The ‘IM’ highlights are Mondanam Az Bodanet and Aroose Noghreh Poosh.

بن سفر!

Tracks Include:

A1 Nago Na

A2 Goftehgoye Sabz

A3 Zoj

A4 Mondanam Az Bodanet w/ Fereidoon Farrokhzad

A5 Roodkhoneha

A6 Sharm-E Boos-E

B1 Afsoos

B2 Aroose Noghreh Poosh

B3 Asmaar Asmaar

B4 Delakam

B5 Labe Daryaa

B6 Ghoroobaa Ghashangan

Pharaway Sounds ‎– PHS009

Vakil Mosque

Vakil Mosque

4 Comments

  1. orlando trout says:

    if the shahs regime was so evil, why are you calling the pop music under that regime “golden age”, what came afterwards under the ayatollah was a thousands times worse. women covered, no music at all, onlu black mourning. a 10 year war that killed 1000,000 young men…but you seem to prefer that it seems.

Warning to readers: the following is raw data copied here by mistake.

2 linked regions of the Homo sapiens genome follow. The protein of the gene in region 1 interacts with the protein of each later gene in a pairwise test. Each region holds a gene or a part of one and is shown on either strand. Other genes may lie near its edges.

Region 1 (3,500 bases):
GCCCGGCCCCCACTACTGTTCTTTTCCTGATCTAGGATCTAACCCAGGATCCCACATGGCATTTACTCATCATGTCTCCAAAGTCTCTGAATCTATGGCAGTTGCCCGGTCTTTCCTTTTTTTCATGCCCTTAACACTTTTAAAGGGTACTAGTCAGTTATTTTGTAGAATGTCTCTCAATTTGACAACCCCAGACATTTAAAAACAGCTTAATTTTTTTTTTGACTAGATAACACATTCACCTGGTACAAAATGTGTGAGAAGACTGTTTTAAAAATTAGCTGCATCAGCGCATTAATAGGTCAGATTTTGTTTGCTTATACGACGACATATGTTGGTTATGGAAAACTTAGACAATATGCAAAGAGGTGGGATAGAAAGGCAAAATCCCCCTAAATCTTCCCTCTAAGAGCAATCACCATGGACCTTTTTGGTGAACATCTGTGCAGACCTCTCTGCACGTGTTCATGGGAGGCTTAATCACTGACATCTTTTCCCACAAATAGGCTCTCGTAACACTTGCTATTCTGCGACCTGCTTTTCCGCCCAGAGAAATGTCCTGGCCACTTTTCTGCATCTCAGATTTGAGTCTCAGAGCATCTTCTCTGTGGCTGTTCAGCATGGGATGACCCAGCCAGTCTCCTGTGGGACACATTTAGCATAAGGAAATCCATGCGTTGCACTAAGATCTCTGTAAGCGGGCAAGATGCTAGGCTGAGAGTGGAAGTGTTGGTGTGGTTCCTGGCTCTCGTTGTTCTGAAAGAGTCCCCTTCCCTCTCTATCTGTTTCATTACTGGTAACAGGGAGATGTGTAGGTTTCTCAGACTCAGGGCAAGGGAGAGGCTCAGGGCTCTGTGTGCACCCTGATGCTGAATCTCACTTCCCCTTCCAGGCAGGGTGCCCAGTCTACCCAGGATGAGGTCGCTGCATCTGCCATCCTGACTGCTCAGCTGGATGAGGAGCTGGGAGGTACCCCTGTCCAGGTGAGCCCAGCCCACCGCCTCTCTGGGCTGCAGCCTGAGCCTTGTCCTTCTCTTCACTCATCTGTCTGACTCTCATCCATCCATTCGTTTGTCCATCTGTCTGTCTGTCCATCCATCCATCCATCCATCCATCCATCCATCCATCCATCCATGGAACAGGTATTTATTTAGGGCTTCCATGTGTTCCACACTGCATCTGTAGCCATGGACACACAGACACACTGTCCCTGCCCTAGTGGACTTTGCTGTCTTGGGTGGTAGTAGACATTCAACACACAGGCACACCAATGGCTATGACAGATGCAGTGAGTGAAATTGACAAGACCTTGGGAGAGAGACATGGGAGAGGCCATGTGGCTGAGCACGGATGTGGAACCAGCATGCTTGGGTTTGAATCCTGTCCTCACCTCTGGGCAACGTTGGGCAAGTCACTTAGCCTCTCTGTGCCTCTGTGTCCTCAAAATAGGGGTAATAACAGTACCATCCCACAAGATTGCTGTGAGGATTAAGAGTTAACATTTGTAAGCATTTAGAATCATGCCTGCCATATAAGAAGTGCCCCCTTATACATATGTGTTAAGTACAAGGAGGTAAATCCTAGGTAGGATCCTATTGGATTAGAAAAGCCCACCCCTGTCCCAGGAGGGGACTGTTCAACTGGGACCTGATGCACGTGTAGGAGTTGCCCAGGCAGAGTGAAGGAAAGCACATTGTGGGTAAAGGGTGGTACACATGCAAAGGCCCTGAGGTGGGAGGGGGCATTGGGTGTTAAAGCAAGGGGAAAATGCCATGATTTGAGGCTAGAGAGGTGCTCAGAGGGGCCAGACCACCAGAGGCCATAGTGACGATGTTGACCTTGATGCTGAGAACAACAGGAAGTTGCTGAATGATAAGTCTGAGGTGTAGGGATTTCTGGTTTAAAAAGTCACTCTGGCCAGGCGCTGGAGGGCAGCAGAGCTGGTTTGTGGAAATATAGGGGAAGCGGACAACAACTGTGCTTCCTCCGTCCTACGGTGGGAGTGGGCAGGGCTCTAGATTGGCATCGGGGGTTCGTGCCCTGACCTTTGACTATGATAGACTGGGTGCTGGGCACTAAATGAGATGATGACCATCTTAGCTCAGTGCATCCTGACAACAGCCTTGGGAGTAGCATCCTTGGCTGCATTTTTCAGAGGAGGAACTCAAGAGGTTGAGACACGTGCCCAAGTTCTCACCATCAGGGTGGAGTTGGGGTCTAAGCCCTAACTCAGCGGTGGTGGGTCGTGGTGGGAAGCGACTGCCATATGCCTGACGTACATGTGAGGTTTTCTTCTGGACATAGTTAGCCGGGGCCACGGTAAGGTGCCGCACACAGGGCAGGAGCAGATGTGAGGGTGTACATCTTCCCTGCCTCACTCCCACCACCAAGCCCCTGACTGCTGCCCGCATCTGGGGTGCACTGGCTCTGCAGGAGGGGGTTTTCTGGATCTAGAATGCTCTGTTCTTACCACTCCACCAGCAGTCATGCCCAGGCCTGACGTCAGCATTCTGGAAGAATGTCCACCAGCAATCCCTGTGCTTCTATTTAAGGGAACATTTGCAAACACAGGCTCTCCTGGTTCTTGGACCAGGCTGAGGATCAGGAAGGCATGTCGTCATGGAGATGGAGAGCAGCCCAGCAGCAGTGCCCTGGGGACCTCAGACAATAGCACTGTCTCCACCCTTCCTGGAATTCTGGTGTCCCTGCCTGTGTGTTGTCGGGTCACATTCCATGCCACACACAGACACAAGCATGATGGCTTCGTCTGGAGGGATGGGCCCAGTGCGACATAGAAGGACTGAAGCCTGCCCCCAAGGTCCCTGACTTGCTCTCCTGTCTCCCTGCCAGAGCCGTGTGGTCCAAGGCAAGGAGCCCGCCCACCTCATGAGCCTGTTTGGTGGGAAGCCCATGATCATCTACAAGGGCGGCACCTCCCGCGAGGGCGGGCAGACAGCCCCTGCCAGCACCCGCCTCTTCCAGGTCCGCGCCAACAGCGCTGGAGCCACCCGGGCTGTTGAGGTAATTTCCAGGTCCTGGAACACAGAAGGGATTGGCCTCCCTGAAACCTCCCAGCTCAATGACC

Like

  2. Saucer People says:

    Many, many thanks for the information on Ramesh, especially clearing up the fact she is actually alive and living a quite life (which is obviously not as dramatic as the inference she was murdered as a result of her sexuality during the turmoil of the Iranian Revolution!).

    Also many thanks for the information about the footage of her on You Tube, it was fascinating to watch (and so damned funky) and I was really interested the info on how Ramesh and Googoosh were framed in pre-revolutionary Iran in terms of binary opposites – of course this framing of female sexuality is as old as the hills, but it is this kind of information that really brings something new when I listen to this incredible music.